After lots of testing we chose European ox hair for our brush. As our brushmaker commented to us many times, ox hair is about the most expensive material you would ever put in a finishing brush, but its fine texture really makes a difference. Figuring out the right length of brush was also important. If the brush's hair is too long, you lose control because the brush bends and smooshes. If the hair is too short, the brush will be too stiff. With the European ox hair, we could have a fairly short bristle length and keep control but still have that all important softness.
Manufacturers often save money on their brushes by inserting a filler piece in the middle of the ferrule. The filler is a wedge of wood that takes up space normally filled by hair and divides the brush into halves. This creates a space just in front of the filler which is useful with a heavy material like paint - the space creates a well for the paint, letting you have a longer stroke - but it does make the stroke less predictable, and more importantly, the divided hair prevents the brush from breaking evenly over an edge. Since the disadvantages so clearly outweigh the advantages for a finishing brush, we made our brush with no filler pieces, and only very tightly packed hair.
Traditionally a brush's hair was tied to the brush handle by wrapping with string. Some artists' brushes are still made that way, as are European shellac mops. The advantage, of course, is that there isn't any metal to rust. The disadvantage is that you are limited to round shapes. Modern metal ferrules can be excellent. Typically ferrules are made of some sort of plated steel, but copper is also used. The best material is stainless steel, which of course won't rust and contaminate your finish. Click here to see the different types of ferrules.
Taking the hair and packing it into the ferrule is a highly skilled job. brushmaking by hand is nearly a lost art. In this short film (4½ minutes) , which might be the only film ever made of a brushmaker making finishing brushes (as opposed to much smaller artists brushes), you can see how bundles of European ox hair get inserted into a stainless steel ferrule - the first, and most critical process, of making a brush. This is where the character and style of the brush is determined. This is a difficult brush to make: the hair has to be packed densely in the ferrule and then brush has to be properly shaped at the tip. Our brushmaker, Norma, has been making brushes in New York City for over 30 years. You can see from the film the care and skill that goes into correctly forming each brush. She shapes the brush with a series of wooden forms, careful tapping and brushing. If you were to cut the hair to sculpt the shape of bristles, you'd lose the natural ending of tips - that which makes the natural brush work so well. There are very few trained brushmakers left in the United States, so we feel fortunate to have found such a craftswoman to make our brush.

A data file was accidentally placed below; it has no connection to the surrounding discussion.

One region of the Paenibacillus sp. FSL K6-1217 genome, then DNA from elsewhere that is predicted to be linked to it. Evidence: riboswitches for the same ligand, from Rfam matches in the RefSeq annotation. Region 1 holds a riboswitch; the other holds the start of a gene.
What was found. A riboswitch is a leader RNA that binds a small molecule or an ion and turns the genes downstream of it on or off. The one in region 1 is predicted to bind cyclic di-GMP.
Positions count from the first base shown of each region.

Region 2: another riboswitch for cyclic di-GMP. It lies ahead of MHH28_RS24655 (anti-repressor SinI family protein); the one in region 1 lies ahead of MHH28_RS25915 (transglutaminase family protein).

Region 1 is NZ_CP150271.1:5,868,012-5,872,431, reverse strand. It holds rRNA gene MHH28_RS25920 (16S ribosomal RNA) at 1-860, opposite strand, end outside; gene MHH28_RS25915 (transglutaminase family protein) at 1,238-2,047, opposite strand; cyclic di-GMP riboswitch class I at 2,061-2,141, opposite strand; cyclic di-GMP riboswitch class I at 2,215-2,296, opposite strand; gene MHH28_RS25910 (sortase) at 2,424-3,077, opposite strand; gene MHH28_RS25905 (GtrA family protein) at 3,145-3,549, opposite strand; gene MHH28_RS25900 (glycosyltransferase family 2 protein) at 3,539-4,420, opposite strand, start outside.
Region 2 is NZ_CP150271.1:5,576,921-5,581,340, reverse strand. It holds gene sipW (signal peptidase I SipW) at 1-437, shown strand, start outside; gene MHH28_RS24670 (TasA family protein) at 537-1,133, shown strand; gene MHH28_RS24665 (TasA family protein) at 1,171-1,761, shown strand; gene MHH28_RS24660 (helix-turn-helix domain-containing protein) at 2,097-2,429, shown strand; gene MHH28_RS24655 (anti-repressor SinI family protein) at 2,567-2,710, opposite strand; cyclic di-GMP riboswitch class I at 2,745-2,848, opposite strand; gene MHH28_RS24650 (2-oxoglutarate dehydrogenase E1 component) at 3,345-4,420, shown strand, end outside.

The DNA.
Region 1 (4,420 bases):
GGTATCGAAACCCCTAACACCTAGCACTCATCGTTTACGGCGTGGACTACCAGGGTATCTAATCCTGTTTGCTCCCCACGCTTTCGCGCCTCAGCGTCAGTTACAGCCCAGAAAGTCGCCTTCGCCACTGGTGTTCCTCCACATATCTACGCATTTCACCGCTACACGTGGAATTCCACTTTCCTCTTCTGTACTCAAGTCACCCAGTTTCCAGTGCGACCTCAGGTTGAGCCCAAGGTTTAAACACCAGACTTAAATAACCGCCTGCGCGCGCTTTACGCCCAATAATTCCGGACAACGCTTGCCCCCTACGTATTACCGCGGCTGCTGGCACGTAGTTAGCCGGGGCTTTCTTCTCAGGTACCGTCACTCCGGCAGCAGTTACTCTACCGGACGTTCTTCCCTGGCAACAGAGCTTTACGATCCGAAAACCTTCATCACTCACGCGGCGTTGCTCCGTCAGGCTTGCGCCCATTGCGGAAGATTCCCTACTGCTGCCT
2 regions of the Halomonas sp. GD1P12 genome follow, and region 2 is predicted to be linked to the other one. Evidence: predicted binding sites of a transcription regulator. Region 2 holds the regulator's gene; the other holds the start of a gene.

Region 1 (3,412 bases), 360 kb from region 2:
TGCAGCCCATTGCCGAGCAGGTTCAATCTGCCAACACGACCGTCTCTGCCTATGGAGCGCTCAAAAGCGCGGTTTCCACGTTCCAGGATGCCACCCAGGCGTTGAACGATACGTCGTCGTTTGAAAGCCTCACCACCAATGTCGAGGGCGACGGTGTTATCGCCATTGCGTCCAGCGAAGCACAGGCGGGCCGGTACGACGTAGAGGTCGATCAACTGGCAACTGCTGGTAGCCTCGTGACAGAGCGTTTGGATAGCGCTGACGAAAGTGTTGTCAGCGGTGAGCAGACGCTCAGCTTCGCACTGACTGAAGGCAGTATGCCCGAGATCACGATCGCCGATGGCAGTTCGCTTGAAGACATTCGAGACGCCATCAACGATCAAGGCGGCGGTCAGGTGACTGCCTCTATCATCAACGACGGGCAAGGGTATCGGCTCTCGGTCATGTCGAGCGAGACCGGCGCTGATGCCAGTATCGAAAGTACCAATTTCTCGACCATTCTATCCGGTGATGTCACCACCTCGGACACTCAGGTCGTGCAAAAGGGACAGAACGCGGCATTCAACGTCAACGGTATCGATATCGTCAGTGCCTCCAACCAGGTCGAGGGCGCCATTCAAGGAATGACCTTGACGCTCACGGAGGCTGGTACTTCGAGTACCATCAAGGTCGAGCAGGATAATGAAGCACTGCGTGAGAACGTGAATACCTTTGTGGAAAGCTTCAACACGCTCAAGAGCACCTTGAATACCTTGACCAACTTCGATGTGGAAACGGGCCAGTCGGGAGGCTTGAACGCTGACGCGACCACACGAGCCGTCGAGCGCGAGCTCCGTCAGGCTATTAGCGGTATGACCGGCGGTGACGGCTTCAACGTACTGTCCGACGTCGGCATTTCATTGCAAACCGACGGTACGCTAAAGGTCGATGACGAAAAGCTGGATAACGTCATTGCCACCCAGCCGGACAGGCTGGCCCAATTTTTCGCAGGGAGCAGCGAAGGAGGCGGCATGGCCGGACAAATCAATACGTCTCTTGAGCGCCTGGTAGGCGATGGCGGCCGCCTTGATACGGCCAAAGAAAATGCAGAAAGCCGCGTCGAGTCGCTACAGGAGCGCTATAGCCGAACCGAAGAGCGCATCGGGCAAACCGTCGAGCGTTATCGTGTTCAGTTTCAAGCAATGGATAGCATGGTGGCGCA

Once the brushmaker has finished inserting and shaping the hair in the ferrule, the natural spring of the hair holds everything in place until the hairs can be solidly fixed in the ferrule. In the old days brushmakers used glue or rubber, but these days they use epoxy. A layer of thin epoxy is poured into the back of the ferrule to trap each hair permanently. Higher-end brushes such as ours use a special light-weight transparent epoxy.
When the epoxy dries, all that's left is to attach a handle
and pack up the brush. There are dozens of designs of handles. One nice
thing about a modern ferrule is that it can be of any shape, so brushmakers
can choose a very nice handle. We chose a beaver tail handle. It just felt
good in the hand.
The handle is stamped with our logo and the ferrule is nailed on.
The final step: packing the brush for shipment. The important thing is to protect the hair from bending and other damage. Our brushmaker recommended that we pack the brushes in a traditional paper wrap so the hair could breathe. This prevents moisture damage and makes the hair last longer and perform better. So we followed her advice and use paper instead of the usual plastic.
We think these brushes are some of the best brushes made in the United States in the past generation or two. We hope you will agree. Researching this project was fascinating. brushmaking isn't about forging steel, but is still a highly skilled toolmaking craft that woodworkers benefit from. And of course that's what it's all about.